Saw Blue Rodeo on Friday night. I was a little leery of going, because I don't know a lot of Blue Rodeo songs, but of course their biggest hits are really great, so I was going to be happy to hear those.
We got there, waited quite a while for the band, and then they stormed out with 5 Days in May, it was about 8 minutes long, had two solos (one on the piano, and then another on the guitar) and it totally rocked. I was really blown away.
They wasted no time, segueing into Hasn't Hit Me Yet, which requires a bit of a tangent. To open the set, the MC introduced Blue Rodeo by asking: Who do you want? a couple times, with a muddled slurry of responses that didn't resemble "Blue Rodeo" even if you were trying really hard to try and hear that.
Yet, the stage lights clearly indicated that the audience was to sing the opening verse to Hasn't Hit Me Yet, which they did with medical precision. It was kind of surprising that the crowd was able to succeed in this, when they'd failed so greatly in simply saying the band's name.
In any case, they were fantastic. The song had a day-long solo as well, rocking all the way. It was loud, it was awesome, and full of energy. They did great. ...
BUT after opening with basically the only two songs they have that I wanted to hear, I feared that they would progress into all their songs I've never heard before, with equally long solos to bridge between choruses of tunes that didn't ever even make the radio.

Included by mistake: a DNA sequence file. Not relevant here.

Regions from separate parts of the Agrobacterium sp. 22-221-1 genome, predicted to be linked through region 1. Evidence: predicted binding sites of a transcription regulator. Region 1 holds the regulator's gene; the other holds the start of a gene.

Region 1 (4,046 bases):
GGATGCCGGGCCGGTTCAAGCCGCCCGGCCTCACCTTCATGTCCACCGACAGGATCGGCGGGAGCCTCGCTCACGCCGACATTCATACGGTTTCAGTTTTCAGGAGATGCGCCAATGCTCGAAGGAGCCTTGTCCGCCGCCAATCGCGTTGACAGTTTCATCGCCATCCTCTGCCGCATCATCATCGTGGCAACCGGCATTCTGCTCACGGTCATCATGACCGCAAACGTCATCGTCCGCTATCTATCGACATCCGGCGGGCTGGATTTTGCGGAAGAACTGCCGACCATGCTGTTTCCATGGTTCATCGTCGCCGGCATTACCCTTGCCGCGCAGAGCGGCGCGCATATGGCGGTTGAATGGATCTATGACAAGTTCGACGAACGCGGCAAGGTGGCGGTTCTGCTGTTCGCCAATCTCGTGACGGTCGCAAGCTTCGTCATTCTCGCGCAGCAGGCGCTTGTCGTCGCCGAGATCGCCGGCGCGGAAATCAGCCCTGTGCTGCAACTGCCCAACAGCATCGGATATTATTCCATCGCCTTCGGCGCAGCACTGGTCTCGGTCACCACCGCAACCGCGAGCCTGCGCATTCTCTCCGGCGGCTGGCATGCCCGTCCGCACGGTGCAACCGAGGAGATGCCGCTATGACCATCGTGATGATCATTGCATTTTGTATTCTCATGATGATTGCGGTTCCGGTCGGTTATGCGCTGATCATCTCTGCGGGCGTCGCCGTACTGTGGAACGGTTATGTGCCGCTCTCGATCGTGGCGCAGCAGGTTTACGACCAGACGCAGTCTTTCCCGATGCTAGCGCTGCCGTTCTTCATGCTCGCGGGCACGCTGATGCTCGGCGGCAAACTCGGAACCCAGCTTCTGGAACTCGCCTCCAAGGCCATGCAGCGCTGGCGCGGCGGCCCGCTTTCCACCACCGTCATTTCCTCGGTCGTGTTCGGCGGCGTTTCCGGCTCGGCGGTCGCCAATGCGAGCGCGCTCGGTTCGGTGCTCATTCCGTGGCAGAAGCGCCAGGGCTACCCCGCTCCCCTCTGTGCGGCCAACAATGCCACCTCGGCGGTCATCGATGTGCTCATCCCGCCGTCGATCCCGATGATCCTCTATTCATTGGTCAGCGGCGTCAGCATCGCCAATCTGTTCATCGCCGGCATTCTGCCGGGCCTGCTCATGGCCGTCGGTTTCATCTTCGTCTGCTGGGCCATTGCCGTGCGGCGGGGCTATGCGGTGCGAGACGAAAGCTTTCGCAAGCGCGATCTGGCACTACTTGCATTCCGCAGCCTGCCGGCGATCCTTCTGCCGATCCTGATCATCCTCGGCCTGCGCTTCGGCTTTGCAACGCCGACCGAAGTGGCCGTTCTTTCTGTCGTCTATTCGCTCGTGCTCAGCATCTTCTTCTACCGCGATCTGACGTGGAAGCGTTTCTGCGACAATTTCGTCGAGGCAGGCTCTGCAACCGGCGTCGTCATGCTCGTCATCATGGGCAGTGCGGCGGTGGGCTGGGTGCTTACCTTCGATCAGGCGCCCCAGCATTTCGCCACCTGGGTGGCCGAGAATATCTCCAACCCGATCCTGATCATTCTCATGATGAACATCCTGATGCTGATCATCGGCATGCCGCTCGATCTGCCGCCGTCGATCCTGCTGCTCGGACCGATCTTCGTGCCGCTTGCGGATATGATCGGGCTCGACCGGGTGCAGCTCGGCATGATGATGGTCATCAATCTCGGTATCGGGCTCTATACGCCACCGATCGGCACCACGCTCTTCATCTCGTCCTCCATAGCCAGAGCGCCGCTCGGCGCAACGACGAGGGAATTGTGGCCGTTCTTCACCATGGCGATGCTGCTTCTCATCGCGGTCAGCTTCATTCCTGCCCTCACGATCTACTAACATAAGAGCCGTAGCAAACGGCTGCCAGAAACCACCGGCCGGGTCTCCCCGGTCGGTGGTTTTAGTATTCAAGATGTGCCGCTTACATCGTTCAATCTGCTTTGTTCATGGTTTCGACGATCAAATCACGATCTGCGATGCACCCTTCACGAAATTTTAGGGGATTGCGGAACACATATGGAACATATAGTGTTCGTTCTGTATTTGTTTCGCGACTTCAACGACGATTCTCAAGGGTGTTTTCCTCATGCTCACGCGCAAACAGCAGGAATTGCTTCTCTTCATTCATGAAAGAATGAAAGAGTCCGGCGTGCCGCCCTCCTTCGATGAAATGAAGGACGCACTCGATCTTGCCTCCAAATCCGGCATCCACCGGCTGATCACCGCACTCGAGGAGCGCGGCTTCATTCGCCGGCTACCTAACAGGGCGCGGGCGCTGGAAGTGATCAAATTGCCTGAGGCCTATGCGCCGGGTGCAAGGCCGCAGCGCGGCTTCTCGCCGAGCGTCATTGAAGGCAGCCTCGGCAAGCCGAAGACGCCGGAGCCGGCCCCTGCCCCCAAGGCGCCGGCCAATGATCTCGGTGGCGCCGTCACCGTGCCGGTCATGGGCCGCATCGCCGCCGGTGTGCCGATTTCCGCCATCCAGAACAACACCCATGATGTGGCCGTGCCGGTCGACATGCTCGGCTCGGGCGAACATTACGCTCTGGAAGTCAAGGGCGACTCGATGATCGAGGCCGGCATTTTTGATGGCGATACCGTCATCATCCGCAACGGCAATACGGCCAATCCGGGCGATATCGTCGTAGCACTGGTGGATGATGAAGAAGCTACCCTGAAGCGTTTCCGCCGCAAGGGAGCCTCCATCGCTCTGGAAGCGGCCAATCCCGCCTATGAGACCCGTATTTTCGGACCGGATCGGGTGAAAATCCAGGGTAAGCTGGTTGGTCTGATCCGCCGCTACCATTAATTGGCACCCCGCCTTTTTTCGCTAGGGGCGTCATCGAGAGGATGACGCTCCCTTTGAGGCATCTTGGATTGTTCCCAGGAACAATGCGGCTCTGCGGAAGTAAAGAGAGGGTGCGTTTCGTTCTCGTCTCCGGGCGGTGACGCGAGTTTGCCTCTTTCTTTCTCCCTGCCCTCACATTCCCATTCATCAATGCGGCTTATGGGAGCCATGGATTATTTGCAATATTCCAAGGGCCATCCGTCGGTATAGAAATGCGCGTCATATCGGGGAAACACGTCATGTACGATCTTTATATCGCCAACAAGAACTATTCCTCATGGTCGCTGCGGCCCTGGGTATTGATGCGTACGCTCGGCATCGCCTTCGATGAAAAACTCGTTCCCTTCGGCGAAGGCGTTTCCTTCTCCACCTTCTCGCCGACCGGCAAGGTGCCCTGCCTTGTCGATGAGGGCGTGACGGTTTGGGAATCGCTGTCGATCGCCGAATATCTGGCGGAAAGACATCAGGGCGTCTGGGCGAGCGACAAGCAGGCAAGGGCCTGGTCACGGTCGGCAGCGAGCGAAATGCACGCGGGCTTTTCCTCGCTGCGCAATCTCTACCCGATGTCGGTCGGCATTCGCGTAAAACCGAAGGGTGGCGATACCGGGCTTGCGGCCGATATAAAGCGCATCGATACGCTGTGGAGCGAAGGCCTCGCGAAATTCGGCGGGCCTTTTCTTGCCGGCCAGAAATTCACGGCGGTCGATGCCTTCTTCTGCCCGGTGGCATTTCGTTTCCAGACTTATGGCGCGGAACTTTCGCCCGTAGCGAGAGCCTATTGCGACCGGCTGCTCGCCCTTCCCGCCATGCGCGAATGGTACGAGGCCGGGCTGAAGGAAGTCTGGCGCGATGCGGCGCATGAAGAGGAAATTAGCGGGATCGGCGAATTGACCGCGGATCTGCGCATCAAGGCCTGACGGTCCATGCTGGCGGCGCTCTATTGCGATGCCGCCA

I was right. Luckily, with the wristband, you could leave and walk around the quiet town (what with everyone in the local arena - the type that has bleachers on one side, and that's about it - it was quite pleasant going for a stroll).
In the end, they wrapped up with Lost Together, pulling the opening band up on stage with them, so there were 9 band members going at it, and it was well done. The bookend songs were really nice, and all that unfamiliar country jamming filled the middle (which, obviously, isn't my idea of great).
but it was alright.
I imagine this would be what it's like to watch Econoline Crush headline an event.
For the record, Better Off As We Are plagiarizes 867-5309 almost note-for-note. Seriously.
On a less important note:
Lead singer Jim Cuddy bears a remarkable resemblance to University of Windsor president Alan Wildeman.
Switch the hair and tie around, and you've got doppelgangers.
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